to: 'user@example.org'
    data: ...
    each: ...
    subject: ...
    notify: [alert-notify, alert-success, alert-failure]
  alert-notify:                   # Send notification after alert
    to: 'admin@example.org'
    subject: 'Sent {{ len(args["done"]) }} alerts, failed {{ len(args["fail"]) }} alerts'
  alert-failure:
    condition: args["fail"]       # Send notification only if there's a failure
    to: 'admin@example.org'
    subject: 'Failed on {{ len(args["fail"]) }} alerts. Sent {{ len(args["done"]) }}'
  alert-success:
    condition: not args["fail"]   # Send notification only if all alerts were successful
    to: 'admin@example.org'
    subject: 'Sent all {{ len(args["done"]) }} alerts'

Use multiple datasets

TODO

Use multiple services

If you have more than one email: service set up, you can specific which email service to use using service: name-of-email-service.

Alert preview

You can preview and run alerts manually using the Admin Alert component at /admin/alert.

Note: Before Gramex 1.54, there was a mail app that you could import. That is now deprecated.

Alert logs

All emails sent via alerts are logged at $GRAMEXDATA/logs/alert.csv and is archived weekly by default. It stores these columns:

Alert configuration

The alert service takes four kinds of parameters:

Alert API

To run an existing alert, run gramex.service.alert['your-alert-name'].run(). Replace 'your-alert-name' with the name (key) of the alert you created. For example:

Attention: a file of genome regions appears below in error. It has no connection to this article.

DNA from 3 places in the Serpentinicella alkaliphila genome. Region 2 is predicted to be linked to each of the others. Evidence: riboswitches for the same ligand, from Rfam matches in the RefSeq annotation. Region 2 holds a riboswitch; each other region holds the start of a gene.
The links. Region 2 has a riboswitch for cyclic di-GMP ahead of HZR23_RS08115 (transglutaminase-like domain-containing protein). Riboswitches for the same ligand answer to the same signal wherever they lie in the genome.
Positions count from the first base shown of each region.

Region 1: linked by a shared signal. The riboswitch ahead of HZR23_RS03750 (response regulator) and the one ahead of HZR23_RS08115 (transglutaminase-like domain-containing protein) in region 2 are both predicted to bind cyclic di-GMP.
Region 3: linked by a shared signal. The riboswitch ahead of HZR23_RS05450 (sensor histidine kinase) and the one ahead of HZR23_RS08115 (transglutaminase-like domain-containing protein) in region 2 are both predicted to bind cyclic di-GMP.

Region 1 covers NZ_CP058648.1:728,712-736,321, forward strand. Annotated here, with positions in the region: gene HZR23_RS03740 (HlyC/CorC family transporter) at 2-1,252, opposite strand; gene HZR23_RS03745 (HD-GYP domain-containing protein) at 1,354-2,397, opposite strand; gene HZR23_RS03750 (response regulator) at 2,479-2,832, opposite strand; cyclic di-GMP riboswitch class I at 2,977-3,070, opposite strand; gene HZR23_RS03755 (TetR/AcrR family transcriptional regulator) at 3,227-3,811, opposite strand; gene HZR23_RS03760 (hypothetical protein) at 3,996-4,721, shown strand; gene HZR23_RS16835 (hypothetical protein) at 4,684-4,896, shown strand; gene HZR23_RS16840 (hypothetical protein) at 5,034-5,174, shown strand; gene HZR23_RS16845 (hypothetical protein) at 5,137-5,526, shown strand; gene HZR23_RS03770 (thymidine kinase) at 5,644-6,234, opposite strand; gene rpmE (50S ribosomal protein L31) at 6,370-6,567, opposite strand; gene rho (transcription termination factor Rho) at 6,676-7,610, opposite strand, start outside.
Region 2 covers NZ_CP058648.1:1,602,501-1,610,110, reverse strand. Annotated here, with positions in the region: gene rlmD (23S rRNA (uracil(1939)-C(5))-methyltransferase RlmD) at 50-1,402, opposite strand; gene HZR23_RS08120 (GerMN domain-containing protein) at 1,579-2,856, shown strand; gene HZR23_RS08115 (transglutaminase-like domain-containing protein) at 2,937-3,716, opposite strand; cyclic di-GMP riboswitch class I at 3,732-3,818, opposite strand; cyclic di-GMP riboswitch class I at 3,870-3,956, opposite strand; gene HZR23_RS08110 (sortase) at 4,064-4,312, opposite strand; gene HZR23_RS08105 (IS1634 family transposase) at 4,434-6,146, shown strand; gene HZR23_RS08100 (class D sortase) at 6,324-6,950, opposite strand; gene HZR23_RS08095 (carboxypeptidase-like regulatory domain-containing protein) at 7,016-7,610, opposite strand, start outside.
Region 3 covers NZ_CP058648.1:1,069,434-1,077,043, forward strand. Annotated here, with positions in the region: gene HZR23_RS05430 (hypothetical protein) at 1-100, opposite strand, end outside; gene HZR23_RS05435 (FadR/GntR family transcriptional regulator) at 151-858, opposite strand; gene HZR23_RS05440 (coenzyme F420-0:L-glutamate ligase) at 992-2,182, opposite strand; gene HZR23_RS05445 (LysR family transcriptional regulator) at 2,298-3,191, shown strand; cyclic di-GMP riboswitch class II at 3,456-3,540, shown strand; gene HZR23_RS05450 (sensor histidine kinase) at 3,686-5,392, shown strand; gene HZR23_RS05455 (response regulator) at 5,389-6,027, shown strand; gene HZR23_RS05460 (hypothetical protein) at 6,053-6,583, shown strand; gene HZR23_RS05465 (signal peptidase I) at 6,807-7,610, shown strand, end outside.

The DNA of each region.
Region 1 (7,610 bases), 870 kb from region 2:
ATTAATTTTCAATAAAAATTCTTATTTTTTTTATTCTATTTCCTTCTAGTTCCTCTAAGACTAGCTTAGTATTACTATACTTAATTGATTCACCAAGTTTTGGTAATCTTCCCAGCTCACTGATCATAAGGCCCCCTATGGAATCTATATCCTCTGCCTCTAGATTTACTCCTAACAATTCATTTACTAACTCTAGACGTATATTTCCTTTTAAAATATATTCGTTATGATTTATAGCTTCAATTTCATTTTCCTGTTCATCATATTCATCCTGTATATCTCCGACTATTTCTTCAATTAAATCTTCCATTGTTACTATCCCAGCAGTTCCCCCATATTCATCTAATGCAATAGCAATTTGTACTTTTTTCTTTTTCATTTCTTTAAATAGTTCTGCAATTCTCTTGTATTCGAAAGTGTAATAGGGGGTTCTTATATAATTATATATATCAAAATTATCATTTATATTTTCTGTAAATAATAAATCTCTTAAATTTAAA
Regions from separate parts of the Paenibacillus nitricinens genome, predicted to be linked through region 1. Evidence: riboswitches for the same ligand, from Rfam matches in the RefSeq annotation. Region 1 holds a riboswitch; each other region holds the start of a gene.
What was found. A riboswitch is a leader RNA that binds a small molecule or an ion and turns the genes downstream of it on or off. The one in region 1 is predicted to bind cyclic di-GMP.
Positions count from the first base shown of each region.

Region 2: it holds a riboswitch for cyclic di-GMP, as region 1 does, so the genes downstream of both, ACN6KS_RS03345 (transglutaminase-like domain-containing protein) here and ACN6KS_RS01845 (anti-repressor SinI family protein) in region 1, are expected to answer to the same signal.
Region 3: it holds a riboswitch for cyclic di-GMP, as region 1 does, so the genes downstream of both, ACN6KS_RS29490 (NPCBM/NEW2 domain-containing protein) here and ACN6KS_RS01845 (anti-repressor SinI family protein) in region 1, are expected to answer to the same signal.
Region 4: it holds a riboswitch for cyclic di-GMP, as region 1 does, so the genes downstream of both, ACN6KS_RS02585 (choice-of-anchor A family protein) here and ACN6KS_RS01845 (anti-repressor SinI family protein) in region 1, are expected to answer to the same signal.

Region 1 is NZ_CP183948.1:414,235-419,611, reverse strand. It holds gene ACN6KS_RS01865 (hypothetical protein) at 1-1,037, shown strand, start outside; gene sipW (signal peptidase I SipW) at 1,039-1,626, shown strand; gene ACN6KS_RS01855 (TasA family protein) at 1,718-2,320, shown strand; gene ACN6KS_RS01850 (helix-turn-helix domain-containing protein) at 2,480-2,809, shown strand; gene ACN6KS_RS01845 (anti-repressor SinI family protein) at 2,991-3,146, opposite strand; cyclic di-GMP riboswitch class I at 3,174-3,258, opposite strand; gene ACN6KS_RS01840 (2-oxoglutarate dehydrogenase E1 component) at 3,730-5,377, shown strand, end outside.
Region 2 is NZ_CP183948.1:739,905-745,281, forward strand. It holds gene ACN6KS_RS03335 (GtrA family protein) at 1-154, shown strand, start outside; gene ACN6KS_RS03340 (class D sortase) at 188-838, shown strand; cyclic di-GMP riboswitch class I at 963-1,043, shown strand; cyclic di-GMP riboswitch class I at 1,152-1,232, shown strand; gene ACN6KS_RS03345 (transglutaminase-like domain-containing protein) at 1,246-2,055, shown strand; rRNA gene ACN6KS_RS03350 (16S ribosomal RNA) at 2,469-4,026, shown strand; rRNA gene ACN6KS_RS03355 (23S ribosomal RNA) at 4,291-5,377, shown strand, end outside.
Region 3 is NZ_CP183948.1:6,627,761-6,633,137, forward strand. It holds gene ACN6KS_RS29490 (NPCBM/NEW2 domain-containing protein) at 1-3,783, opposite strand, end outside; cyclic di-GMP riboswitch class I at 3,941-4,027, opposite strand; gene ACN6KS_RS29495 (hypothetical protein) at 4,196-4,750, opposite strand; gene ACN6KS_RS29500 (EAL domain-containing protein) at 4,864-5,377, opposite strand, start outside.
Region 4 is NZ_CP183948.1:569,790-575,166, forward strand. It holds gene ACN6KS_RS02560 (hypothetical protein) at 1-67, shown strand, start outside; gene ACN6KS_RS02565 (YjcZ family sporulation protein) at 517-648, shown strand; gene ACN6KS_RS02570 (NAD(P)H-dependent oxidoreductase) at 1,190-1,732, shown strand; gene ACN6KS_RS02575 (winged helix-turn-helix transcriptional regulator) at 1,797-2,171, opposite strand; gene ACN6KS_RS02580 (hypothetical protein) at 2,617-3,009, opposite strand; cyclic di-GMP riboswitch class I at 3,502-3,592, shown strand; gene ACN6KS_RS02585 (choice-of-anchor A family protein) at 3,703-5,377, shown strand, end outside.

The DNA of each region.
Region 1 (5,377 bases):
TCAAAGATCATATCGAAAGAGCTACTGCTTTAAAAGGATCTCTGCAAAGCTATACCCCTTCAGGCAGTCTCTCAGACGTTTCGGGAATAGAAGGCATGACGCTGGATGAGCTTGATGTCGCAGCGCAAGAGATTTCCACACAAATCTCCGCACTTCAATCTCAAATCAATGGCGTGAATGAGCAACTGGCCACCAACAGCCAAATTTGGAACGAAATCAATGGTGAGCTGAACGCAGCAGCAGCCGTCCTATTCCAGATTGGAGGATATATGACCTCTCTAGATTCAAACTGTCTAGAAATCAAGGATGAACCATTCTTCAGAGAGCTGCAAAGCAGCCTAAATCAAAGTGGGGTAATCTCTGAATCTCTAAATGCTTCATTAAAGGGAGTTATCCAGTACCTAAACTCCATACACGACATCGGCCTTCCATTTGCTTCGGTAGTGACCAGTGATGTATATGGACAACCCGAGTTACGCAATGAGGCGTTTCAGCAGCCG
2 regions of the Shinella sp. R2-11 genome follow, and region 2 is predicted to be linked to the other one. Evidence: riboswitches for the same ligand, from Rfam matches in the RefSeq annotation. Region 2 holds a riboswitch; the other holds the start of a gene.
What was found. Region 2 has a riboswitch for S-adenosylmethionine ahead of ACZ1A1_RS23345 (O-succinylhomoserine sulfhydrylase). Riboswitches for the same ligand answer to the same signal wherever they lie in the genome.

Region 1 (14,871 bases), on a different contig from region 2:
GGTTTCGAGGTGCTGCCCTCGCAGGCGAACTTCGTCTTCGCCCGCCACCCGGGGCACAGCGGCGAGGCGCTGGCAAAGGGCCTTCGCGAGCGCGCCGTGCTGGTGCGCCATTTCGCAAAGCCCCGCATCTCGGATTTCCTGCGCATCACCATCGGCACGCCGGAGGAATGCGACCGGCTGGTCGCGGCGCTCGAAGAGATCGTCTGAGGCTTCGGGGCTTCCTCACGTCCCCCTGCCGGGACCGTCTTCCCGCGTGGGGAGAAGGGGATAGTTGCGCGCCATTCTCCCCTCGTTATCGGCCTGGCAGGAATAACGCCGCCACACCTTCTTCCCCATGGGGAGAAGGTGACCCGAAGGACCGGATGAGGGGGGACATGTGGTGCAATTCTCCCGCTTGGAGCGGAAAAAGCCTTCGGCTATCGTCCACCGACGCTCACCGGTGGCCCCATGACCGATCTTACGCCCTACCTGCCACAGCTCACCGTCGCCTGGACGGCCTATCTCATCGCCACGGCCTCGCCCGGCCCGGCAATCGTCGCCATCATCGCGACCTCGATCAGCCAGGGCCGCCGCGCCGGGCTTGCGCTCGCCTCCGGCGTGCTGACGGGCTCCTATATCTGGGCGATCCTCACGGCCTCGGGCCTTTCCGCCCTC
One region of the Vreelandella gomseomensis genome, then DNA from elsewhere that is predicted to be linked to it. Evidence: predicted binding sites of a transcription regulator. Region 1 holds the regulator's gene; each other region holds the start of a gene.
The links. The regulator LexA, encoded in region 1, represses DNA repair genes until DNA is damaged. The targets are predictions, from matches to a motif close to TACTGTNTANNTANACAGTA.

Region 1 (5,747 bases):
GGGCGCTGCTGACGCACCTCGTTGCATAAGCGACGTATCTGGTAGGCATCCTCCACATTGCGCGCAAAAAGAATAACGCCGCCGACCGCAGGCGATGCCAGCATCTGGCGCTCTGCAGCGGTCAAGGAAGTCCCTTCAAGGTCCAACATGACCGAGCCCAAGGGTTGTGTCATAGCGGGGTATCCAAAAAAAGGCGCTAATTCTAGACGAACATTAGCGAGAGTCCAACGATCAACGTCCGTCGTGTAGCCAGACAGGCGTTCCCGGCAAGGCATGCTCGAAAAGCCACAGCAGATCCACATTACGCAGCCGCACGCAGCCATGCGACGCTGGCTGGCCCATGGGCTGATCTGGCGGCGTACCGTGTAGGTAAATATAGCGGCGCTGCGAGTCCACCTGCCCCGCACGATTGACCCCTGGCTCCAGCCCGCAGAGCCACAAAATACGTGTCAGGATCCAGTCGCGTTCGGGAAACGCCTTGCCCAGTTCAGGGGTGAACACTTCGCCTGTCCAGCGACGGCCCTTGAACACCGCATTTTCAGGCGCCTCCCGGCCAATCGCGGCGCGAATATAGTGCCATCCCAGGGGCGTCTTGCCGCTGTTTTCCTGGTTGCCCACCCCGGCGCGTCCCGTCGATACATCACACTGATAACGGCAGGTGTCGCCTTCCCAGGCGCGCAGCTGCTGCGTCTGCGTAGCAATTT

import gramex

def functionhandler(handler):
    # This triggers the alert called my-alert-name
    gramex.service.alert['my-alert-name'].run()

You can call .run(args=...) to pass an optional args variable to the templates. This can be used in the alert templates as a variable args. For example, this alert:

alert:
  my-alert-name:
    to: '{{ args.get('to', 'default@example.org') }}'

… will email default@example.org. But when you run gramex.service.alert(...).run(args={'to': 'hi@example.org'}), it will email hi@example.org.

To create an alert programmatically use gramex.services.create_alert(config). This returns a function that sends an alert based on the configuration.

import yaml
import gramex.services

conf = {
  'to': 'admin@example.org',
  'subject': 'Alert from Gramex',
  'body': 'This was sent from an API',
}

alert = gramex.services.create_alert('api-alert', conf)
kwargs = alert()

The returned kwargs are the computed email contents.

Alert command line

Alerts can be used from the command line by running gramex mail.

To set it up:

  1. Run gramex mail --init. This prints the location of the config file
  2. Edit the config file and set up the email section:
  3. Set type: to the email service type (e.g. gmail, smtp, etc.)
  4. email:: is $GRAMEXMAILUSER and password: is $GRAMEXMAILPASSWORD. Set the environment variables GRAMEXMAILUSER and GRAMEXMAILPASSWORD and these will be used.
  5. Note: If you’re using two-factor authentication on Google, create an app-specific password

To create an email, edit the config file and add an alert like in a gramex.yaml file.

To send the email, run gramex mail <key> where <key> is the alert key. For example, with this configuration:

alert:
  birthday-greeting:
    to: john@example.org
    subject: Happy birthday
    body: Happy birthday John!

… the command gramex mail birthday-greeting will send the email.